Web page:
[rc5] I'm in a weird mood... (long rant)

David McNett nugget at slacker.com
Fri Oct 24 12:56:24 EDT 1997

Just to complete the thoughts I've recently bothered everyone with in #rc5
(if you're not there, you really should join us!)

On the thread of how effective we will be against RC5-64 given that the
keyspace is so much larger I have a few comments and observations.

Now, granted, I was kinda focused on the stats engine which sucked up quite
a bit of my time, but I've got to be completely honest here.  At about the
point we hit 2Gkeys/sec (and maybe even a bit earlier) I got really lazy.

I mean, REALLY lazy.  I completely stopped recruiting people.  The end was
in sight, our keyrate was twice what I ever expected we'd be able to
attain, and Cyberian and I.M. were tiny specks in the rear-view mirror.  I
was quite content with where we were.

Friends that I had recruited reinstalled Windows (as tends to happen from
time to time) and I never pushed to make sure they got the latest cow version.

I suspect that this was not uncommon.  Once it was obvious that the "win"
was only a matter of time, and that time was pretty near...  well, I just
gloated at what we'd accomplished.  I don't think I'm the only one, either.

People keep saying how many eons it will take to knock out 64-bit at our
peak rate under 56-bit.  The issue I have is that I believe very strongly
that we have no idea what our peak rate is.  You say that our growth had
started to slow?  Fine, I say that we're the reason this happened.  (and
really, if you look, our growth was still climbing daily right up until the

o You know that Aunt you have with the Gateway 2000 Pentium 75 in
  the slimline case?  Stop by this weekend for a piece of pie.
  Offer to make sure the computer is OK and throw the cow on there
  while you finish your milk.  Sure it'll do random blocks 99% of the
  time.  Is that worse than doing 0 blocks all the time?

o Call up your old college roommate.  Not only will you have a nice,
  refreshing conversation and revisit old times but you may very well
  manage to recruit a whole new office full of machines to the effort.
  You've been meaning to call him anyway, right?

o Read news?  I don't mean alt.binaries.erotica.crypto, but do you
  sift through rec.games.computer.quake?  Mailing lists?  As hard
  as it may be to believe, more people do NOT know about us than
  DO know.  Does your sigfile mention distributed.net?  That sure
  is a whole lot more productive that a warning to Spamford Wallace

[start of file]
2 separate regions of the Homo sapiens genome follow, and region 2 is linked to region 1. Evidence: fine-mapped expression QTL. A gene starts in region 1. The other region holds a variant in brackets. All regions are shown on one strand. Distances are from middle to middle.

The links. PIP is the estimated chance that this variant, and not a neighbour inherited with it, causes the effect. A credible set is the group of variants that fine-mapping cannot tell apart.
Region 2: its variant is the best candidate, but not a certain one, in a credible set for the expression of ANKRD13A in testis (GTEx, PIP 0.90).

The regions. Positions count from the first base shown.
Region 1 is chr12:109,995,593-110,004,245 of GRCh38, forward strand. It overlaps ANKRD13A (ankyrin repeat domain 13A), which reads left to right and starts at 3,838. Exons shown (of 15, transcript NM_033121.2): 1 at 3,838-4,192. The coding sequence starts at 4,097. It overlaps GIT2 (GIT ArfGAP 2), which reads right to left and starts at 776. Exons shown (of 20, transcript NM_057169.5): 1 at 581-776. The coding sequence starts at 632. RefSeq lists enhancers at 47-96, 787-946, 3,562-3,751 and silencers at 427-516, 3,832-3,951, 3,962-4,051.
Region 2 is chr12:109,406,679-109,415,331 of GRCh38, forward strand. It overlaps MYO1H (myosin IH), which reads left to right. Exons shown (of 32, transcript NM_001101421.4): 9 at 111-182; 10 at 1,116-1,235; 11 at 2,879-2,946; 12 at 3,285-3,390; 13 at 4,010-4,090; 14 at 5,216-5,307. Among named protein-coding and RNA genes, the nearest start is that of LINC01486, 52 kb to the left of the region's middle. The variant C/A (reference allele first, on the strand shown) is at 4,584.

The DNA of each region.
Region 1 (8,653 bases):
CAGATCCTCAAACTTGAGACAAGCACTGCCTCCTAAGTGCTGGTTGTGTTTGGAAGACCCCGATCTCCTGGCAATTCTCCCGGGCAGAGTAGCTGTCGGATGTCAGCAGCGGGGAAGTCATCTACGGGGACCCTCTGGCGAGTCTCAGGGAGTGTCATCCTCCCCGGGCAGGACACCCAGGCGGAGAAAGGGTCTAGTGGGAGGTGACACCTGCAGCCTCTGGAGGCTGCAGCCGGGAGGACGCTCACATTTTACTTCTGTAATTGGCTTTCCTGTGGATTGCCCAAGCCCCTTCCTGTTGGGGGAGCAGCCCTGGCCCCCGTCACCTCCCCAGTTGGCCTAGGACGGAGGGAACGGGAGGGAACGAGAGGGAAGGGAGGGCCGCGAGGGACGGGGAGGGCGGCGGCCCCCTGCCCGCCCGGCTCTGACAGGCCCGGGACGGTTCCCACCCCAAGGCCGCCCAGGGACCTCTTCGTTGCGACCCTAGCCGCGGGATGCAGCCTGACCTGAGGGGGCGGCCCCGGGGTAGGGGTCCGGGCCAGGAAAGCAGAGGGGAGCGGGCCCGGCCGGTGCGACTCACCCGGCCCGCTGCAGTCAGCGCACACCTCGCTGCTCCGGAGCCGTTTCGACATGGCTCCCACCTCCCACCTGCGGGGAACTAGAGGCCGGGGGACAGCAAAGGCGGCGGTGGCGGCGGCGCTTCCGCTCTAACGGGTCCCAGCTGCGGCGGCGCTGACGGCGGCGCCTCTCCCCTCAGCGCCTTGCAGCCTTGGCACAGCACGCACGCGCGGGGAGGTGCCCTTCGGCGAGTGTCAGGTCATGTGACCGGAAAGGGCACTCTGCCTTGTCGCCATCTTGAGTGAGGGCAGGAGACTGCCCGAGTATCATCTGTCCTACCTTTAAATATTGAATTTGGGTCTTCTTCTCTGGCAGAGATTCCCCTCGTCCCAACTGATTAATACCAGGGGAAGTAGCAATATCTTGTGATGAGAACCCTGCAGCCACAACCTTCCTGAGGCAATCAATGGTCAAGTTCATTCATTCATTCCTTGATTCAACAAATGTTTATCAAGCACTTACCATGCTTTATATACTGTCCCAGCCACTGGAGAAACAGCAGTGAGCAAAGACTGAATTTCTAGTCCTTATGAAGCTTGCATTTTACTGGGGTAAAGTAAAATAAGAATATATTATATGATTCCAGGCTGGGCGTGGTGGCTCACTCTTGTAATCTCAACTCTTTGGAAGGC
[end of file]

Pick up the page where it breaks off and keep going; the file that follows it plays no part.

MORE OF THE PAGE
about some mythical $500 invoice that he'll never pay anyway.

o I'd guess that by this time next year (:P) we'll have Bovine
  T-Shirts done.  There's never been a better reason to hang out
  at the food court in the mall and showcase your excellent fashion-

o Ever been to a radio shack?  Wallmart?  I used to set the Marquee
  Screen Savers on all the store-demo Wintel boxes I touched with
  our web page address.  A good "Go Bovine! http://www.distributed.net"
  could work wonders.  If it hooks *one* person, it's a victory for
  all of us.

o Local computer pulps and users groups.  No matter how small, every
  city has a handful of these local computer users' groups and
  computer publications.  They all share one common trait in that
  they are starving for well-written material to print.  Why else
  would they re-run "the ten types of computer user" and "Tips for
  Getting the most out of your modem" every three months?  A short
  blurb about the cow could reach tens of people who know nothing
  about us.

People hear about Bovine a few ways.  Obviously, word spreads really fast
on the web.  If a person is looking for us, they'll find us.  Even if a
person is looking for "people doing what we're doing", 
they'll find us.

Our banners catch frequent web surfers.  We tell people if they'll 
stop to listen.

However, the only real forms of recruitment we are using right now are
limited entirely to high-tech channels utilized by high-tech people.
Granted, for RC5 this was our most likely audience, but this is already
changing.  As distributed.net starts exploring other efforts and challenges
you'll find that distributed.net will start becoming far more interesting
to far more people.  And I think, if explained properly, even the crypto
angle is compelling enough for a person not interested in crypto.
Regardless, the cost and inconvenience of running "the cow" is basically
unmeasurable.  It's cute.  It's unobtrusive.  If you can get it installed
on a box, it's likely to stay there.  If a new machine only does ONE key,
that's one less that we've got to worry about.

Think about different ways we can reach the OTHER 90% of the computer
users/owners out there.  We, the users who scour the web and click on geeky
links are in the minority.  Our exposure is far more limited than it needs
to be.

All ranting aside, I believe very strongly that we have seen nothing yet.
I do not for one minute believe that we've even reached a tenth or a
hundredth of our potential size.  When more computers are running the cow
than are not running the cow, I'll start to worry.  Until then, lets get


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